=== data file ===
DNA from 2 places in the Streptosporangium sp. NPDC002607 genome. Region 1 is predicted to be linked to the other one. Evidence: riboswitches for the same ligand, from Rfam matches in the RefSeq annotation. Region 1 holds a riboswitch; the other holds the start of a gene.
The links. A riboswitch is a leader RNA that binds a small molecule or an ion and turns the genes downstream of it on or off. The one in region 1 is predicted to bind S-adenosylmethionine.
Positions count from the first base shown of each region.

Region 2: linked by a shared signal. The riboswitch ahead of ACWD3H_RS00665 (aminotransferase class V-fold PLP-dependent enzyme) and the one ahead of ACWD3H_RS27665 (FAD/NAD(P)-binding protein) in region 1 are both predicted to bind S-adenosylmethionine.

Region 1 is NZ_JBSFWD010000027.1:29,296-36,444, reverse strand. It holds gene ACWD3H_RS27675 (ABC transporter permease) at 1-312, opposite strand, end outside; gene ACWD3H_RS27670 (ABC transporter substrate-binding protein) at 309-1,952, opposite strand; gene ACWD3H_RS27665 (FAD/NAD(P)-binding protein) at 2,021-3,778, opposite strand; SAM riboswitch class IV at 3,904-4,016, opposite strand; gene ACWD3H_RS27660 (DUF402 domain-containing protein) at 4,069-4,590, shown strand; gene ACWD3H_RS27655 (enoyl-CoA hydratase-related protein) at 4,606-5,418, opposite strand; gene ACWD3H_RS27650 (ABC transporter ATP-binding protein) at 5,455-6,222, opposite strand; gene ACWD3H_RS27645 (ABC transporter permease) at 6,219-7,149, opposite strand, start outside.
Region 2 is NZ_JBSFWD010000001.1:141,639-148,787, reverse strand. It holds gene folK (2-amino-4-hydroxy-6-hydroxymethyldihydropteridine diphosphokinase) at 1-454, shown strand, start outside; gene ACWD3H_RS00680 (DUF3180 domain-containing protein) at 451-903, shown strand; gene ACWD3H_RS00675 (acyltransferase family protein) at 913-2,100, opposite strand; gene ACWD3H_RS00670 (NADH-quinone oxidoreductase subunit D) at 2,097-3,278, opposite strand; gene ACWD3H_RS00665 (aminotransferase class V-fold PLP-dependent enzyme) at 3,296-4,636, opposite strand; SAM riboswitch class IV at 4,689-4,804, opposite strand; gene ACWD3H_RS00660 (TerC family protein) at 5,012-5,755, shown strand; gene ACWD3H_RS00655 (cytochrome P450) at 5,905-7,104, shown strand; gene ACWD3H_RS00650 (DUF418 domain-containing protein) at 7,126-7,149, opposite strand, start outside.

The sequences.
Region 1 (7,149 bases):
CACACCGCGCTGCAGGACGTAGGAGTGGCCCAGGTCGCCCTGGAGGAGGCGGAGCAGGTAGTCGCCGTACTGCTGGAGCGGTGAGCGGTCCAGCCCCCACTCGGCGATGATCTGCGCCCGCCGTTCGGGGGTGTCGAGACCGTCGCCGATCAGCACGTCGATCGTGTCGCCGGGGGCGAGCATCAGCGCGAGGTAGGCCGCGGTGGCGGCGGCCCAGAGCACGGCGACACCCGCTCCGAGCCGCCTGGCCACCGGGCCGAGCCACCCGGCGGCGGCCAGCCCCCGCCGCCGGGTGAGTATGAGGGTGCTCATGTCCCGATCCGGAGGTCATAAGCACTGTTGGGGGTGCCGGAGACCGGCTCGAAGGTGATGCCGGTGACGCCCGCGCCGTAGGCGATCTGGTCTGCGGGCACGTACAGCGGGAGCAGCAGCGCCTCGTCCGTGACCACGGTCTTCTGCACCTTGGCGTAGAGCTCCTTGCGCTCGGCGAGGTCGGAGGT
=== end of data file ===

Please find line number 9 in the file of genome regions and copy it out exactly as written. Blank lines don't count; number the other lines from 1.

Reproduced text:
CACACCGCGCTGCAGGACGTAGGAGTGGCCCAGGTCGCCCTGGAGGAGGCGGAGCAGGTAGTCGCCGTACTGCTGGAGCGGTGAGCGGTCCAGCCCCCACTCGGCGATGATCTGCGCCCGCCGTTCGGGGGTGTCGAGACCGTCGCCGATCAGCACGTCGATCGTGTCGCCGGGGGCGAGCATCAGCGCGAGGTAGGCCGCGGTGGCGGCGGCCCAGAGCACGGCGACACCCGCTCCGAGCCGCCTGGCCACCGGGCCGAGCCACCCGGCGGCGGCCAGCCCCCGCCGCCGGGTGAGTATGAGGGTGCTCATGTCCCGATCCGGAGGTCATAAGCACTGTTGGGGGTGCCGGAGACCGGCTCGAAGGTGATGCCGGTGACGCCCGCGCCGTAGGCGATCTGGTCTGCGGGCACGTACAGCGGGAGCAGCAGCGCCTCGTCCGTGACCACGGTCTTCTGCACCTTGGCGTAGAGCTCCTTGCGCTCGGCGAGGTCGGAGGT